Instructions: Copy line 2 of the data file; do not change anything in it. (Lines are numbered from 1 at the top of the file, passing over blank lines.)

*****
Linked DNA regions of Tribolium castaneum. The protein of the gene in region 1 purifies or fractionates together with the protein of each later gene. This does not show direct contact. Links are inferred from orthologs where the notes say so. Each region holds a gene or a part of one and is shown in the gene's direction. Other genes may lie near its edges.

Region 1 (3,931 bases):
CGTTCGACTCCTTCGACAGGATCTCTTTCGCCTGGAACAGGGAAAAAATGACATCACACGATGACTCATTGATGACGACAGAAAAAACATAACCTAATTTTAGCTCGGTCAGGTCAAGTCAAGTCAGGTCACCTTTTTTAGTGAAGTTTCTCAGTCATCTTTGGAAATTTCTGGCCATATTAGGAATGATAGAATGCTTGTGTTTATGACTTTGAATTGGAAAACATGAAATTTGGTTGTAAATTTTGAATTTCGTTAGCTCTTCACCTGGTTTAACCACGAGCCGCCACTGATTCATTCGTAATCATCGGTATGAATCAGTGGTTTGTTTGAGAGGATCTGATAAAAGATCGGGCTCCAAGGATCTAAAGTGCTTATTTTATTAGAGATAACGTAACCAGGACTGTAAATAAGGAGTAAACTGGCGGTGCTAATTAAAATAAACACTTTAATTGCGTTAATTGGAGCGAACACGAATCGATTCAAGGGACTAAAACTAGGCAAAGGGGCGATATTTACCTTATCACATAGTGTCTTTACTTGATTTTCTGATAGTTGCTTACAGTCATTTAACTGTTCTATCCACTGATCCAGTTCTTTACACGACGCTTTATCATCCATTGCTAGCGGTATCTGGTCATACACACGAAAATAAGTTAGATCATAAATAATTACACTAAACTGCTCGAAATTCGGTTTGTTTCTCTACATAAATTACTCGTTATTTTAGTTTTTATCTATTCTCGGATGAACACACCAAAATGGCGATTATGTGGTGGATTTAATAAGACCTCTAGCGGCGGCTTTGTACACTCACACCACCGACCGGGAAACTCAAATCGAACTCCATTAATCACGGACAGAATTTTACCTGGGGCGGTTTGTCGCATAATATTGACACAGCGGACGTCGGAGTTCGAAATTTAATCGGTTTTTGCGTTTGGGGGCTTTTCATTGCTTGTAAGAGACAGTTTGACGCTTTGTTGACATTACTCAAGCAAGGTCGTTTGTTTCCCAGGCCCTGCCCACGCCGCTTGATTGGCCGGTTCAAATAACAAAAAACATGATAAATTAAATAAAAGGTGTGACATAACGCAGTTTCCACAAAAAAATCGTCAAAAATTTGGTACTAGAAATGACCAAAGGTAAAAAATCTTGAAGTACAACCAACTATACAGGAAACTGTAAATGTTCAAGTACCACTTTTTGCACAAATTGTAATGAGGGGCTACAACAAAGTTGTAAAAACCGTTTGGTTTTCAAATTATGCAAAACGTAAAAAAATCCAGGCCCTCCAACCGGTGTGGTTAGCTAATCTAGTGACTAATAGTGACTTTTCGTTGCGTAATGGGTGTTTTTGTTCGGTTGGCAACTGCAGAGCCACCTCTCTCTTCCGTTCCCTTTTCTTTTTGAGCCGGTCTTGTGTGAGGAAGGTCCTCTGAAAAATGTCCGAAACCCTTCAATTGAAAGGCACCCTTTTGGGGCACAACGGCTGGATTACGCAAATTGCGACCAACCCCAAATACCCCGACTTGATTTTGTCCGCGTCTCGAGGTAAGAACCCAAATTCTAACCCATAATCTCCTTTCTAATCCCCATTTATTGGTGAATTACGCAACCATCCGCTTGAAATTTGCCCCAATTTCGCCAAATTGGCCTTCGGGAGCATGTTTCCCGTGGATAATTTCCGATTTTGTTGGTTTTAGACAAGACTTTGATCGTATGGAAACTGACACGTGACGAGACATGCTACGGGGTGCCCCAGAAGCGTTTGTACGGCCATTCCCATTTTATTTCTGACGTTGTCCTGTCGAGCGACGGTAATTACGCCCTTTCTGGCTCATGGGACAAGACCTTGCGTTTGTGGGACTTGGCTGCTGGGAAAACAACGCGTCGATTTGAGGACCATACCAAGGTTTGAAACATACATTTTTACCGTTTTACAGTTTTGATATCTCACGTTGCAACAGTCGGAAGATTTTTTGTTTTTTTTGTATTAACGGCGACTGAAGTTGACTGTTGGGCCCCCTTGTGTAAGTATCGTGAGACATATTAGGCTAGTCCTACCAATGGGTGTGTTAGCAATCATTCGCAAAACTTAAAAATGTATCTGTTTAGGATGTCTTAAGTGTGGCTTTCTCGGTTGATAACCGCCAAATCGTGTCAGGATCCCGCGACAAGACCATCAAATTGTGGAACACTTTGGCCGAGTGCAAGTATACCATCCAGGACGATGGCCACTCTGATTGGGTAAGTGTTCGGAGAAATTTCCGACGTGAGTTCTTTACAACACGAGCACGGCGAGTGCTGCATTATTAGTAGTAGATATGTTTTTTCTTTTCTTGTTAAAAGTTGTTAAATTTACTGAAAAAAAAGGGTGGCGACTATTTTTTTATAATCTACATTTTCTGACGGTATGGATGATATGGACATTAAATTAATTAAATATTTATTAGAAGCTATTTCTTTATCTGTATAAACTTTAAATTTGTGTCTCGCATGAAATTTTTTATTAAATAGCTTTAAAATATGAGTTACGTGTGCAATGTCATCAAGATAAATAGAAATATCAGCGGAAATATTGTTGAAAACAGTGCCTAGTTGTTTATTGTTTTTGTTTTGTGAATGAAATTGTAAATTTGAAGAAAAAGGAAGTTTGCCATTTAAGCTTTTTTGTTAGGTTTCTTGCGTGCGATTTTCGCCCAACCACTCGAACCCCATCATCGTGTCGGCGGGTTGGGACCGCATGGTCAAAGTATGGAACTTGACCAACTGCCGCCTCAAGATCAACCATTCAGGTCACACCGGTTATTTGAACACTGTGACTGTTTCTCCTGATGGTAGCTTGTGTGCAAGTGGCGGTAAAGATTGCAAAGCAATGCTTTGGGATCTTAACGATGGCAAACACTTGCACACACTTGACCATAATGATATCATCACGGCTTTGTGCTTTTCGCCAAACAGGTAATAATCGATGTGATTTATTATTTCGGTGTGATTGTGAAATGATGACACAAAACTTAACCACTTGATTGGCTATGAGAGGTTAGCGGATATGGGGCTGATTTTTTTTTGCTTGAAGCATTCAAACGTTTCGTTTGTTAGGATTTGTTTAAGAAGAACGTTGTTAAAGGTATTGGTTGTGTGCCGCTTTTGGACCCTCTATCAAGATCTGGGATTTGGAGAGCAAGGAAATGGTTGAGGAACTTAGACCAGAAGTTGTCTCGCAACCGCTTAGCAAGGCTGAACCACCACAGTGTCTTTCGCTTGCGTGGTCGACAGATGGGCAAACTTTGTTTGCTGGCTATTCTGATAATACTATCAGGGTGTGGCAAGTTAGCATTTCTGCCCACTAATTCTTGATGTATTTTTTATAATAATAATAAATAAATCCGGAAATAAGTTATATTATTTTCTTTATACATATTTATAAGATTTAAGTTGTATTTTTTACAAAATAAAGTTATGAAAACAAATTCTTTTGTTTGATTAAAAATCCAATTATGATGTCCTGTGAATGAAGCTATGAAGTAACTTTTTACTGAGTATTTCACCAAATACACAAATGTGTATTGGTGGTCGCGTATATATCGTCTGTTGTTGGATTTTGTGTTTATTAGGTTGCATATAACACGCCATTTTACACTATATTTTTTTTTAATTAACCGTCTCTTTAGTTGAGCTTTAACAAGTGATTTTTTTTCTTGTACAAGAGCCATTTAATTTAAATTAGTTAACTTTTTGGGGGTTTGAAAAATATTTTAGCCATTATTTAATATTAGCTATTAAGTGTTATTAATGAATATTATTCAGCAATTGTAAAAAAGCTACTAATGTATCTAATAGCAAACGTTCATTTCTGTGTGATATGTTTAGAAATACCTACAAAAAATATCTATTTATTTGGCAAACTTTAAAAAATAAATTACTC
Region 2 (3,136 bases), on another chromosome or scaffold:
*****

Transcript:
Region 1 (3,931 bases):